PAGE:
In Rhode Island, the definition of an “additional insured” depends on the language of the insurance policy. In State v. Medical Malpractice Joint Underwriters Association (C.A. 03-0743; Decision, June 7, 2005) (unpublished opinion), the Court held that it must look to the provisions of the insurance policy itself to determine the definition of an “insured.” Unless the terms are ambiguous, the Court must look to the provisions of the insurance policy itself. Textron, Inc. v. Aetna Casualty & Surety Company, 638 A.2d 537, 539 (R.I. 1982).
What is the legal standard in Rhode Island for allowing expert testimony on mild traumatic brain injury (mTBI) claims and in what instances have you had success striking experts or claims?
Rhode Island has not specifically addressed the legal standard for allowing an expert to testify on mild traumatic brain injury claims. Before admitting expert testimony, the “trial justice must evaluate whether the testimony that a party seeks to present to the jury is relevant within the witness’ expertise, and based on an adequate factual foundation.” Kurczy v. St. Joseph Veterans Assoc., 820 A.2d 929, 940 (R.I. 2003). The admission of expert testimony in Rhode Island is governed by Rule 702 of the Rhode Island Rules of Evidence, which provide that:
[i]f scientific, technical, or other specialized knowledge will assist the trier of fact to understand the evidence or to determine a fact in issue, a witness qualified as an expert by knowledge, skill, experience, training, or education, may testify thereto in the form of fact or opinion.
Is a positive post-accident toxicology result admissible in a civil action in Rhode Island?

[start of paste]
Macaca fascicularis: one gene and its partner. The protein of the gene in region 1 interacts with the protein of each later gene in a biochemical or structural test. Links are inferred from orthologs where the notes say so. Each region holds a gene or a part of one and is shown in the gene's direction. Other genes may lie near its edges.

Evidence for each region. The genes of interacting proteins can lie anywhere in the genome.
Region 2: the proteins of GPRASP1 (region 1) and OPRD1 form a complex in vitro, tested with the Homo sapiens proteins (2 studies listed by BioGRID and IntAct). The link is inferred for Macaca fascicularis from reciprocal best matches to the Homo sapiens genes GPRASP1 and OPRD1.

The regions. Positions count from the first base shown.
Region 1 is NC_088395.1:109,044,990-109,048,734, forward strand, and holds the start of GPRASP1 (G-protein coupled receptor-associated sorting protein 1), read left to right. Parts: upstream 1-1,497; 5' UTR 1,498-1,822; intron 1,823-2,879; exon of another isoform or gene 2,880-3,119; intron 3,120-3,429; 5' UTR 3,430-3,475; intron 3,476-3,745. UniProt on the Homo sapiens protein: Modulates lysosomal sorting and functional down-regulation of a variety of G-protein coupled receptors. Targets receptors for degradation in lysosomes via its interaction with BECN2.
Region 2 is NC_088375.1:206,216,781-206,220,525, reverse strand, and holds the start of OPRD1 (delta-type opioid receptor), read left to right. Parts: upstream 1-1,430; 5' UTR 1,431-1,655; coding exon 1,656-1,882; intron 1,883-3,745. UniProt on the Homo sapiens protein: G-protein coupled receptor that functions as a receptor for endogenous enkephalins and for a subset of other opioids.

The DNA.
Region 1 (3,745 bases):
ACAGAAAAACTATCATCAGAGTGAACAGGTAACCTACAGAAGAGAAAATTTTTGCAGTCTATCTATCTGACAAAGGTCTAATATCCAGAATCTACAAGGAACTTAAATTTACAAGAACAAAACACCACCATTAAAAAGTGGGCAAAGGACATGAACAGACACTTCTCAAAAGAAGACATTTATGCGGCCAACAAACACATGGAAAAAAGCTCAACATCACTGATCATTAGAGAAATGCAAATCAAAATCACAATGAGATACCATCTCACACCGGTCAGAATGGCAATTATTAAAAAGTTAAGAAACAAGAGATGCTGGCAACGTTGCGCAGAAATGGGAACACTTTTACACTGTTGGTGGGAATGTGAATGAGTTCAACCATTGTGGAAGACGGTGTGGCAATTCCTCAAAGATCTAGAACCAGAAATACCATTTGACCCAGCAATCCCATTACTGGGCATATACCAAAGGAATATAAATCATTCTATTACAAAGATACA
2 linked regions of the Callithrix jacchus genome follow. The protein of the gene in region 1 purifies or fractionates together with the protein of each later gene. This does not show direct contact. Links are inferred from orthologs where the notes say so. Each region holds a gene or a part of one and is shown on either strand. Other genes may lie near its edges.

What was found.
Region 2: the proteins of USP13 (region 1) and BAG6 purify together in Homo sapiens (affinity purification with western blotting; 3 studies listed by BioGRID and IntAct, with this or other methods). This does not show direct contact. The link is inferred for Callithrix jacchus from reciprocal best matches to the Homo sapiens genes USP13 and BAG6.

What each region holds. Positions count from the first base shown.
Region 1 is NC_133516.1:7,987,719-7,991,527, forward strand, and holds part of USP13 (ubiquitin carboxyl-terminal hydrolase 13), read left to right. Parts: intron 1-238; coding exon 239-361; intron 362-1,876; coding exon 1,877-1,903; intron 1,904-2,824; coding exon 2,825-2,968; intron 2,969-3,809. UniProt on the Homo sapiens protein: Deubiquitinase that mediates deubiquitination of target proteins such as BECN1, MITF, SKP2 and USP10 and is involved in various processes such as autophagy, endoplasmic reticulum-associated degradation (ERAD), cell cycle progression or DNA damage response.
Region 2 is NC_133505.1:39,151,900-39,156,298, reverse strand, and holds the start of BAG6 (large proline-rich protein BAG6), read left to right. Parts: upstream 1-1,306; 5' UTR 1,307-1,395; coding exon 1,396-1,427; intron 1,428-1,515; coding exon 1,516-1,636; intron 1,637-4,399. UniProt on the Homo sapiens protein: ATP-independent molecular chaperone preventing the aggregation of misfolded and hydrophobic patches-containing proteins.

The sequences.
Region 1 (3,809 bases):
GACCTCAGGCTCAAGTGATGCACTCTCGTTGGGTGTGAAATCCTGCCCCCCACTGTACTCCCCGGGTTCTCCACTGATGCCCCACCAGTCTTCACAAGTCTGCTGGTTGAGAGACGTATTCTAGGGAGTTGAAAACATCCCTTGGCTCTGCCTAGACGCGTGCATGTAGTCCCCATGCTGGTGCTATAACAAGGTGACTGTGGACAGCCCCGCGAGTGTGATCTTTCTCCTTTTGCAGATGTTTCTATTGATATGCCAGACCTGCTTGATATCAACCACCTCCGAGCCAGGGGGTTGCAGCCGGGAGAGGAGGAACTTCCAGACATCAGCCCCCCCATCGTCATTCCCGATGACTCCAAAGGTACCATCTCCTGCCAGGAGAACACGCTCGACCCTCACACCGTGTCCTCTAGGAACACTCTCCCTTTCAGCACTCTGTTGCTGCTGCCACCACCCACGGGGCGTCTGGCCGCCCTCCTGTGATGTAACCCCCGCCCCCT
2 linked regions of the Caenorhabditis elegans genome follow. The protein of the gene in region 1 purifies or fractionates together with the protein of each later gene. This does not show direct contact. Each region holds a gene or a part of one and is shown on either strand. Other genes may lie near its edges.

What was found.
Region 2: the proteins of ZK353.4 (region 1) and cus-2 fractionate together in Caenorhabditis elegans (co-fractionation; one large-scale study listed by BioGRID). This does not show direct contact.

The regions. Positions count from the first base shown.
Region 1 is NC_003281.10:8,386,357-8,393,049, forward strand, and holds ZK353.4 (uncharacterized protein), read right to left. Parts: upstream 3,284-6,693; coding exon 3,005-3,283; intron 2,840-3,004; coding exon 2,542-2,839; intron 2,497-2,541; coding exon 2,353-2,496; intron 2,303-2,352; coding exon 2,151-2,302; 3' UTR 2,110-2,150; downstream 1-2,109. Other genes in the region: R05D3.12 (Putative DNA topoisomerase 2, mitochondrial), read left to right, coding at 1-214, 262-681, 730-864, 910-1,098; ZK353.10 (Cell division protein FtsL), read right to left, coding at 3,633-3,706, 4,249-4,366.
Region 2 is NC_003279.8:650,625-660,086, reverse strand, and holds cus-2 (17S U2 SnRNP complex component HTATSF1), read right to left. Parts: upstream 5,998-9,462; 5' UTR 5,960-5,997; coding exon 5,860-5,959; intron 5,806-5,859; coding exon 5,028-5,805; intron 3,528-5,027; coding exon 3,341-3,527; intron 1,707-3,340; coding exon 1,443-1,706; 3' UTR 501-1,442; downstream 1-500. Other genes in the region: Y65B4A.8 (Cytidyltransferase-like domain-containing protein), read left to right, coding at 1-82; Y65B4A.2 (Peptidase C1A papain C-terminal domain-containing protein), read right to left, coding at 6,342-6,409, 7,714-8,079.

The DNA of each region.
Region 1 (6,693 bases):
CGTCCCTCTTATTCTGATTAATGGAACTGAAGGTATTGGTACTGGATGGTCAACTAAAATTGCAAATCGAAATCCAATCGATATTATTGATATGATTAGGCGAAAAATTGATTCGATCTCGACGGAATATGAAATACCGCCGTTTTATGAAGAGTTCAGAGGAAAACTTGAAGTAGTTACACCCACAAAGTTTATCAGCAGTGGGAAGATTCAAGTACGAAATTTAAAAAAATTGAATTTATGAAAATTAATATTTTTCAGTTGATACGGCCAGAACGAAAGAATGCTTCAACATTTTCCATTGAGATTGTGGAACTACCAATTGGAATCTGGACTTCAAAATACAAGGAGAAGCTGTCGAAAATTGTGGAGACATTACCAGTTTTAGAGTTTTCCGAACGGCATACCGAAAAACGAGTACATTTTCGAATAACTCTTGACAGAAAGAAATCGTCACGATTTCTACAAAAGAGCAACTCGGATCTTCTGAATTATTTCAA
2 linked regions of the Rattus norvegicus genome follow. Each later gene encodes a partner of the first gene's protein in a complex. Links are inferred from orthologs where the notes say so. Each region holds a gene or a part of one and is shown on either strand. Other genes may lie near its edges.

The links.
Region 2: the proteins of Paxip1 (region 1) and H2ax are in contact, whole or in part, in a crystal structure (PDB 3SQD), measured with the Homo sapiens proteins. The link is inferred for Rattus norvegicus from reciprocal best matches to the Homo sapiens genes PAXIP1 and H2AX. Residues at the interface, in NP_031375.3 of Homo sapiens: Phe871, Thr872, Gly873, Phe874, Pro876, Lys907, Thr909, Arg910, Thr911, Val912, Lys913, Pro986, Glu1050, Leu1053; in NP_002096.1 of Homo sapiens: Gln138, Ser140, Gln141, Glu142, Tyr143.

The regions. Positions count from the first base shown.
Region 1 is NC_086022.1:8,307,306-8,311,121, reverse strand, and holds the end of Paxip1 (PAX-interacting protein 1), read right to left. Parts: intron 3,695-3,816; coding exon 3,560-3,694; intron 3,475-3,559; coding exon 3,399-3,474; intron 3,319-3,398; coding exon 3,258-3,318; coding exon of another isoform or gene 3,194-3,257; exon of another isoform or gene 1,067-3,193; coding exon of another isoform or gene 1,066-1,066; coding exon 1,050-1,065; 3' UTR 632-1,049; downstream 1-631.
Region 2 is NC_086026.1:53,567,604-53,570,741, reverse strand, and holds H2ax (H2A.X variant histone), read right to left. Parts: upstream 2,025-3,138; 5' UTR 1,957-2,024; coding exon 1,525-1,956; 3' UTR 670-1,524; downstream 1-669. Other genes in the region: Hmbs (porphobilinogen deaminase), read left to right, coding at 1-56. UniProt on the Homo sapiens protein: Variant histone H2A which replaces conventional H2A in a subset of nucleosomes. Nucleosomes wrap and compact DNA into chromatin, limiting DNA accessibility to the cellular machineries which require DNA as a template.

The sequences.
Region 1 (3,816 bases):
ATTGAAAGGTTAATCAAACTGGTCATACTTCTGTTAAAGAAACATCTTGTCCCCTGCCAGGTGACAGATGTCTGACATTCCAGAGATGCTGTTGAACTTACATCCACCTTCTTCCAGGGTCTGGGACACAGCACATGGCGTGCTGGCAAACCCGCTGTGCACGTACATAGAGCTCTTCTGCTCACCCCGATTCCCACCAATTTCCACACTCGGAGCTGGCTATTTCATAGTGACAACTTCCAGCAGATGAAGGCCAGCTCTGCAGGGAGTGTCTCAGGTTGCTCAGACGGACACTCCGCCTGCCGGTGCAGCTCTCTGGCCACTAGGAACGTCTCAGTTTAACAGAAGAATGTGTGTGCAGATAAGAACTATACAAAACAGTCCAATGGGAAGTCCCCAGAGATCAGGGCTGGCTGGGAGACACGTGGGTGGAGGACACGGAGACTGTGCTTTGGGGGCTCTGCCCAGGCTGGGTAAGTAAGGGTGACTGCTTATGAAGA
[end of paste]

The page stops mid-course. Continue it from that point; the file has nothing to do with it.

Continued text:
There is no bright line test for the admission of post-accident toxicology results in a civil matter. During evidentiary hearings, the trial justice will consider whether the probative value of the report will be outweighed by prejudice. State v. Griffin, 567 A.2d 796, 801 (R.I. 1989).
The admissibility of results of toxicology tests in criminal prosecutions for driving under the influence of alcohol or drugs rests on compliance with regulations established by the director of the Department of Health of the State of Rhode Island pursuant to §§ 31-27-2(c)(4) and 31-27-2(g) of the Rhode Island General Laws.
What are some considerations for federally-mandated testing when drivers are Independent Contractors, Borrowed Servants, or Additional Insureds?
Rhode Island has not addressed separate considerations for independent contractors, borrowed servants, or additional insures with respect to federally-mandated testing. Rather, the State of Rhode Island’s departments and agencies, in compliance with the US DOT and Federal Motor Carriers Safety Administration requirements of the Omnibus Transportation Employee Testing Act of 19991, instituted a Policy to provide an Alcohol and Drug Testing Program for employees within state service who are required to possess a Commercial Drivers License (CDL) as a job requirement. The USDOT’S Rule, 49 CFR Part 40 – Procedures for Transportation Workplace Drug and Alcohol Testing Programs describes required procedures for conducting workplace drug and alcohol testing for the federally regulated transportation industry. Federal regulation 49 CFR Part 382 administered by the Federal Motor Carrier Safety Administration (FMCSA) provides drug and alcohol testing requirements for CDL holders.
Is there a mandatory ADR requirement in Rhode Island and are any local jurisdictions mandating cases to binding or non-binding arbitration?
Yes. Every motor vehicle liability insurance policy must contain certain arbitration provisions set forth by statute. R.I.G.L. § 27-10.3-1. Any insurance policy written in the State of Rhode Island must include a provision for arbitration if the case is valued under $50,000.00. Id. There are no local jurisdictions that mandate cases be submitted to binding or non-binding arbitration, but there is a non-binding arbitration program in the Rhode Island Superior Court that any party to a lawsuit can elect to participate in.
Can corporate deposition testimony be used in support of a motion for summary judgment or other dispositive motion?
Rhode Island allows deposition testimony to be used in support of a motion for summary judgment and/or other dispositive motions. Under Rhode Island Superior Court Rules of Civil Procedure, Rule 56, “the judgment sought shall be rendered forthwith if the pleadings, depositions, documents, electronically stored information, answers to interrogatories, and admissions on file, together with the affidavits, if any, show there is no genuine issue as to any material fact and that the moving party is entitled to judgment as matter of law.”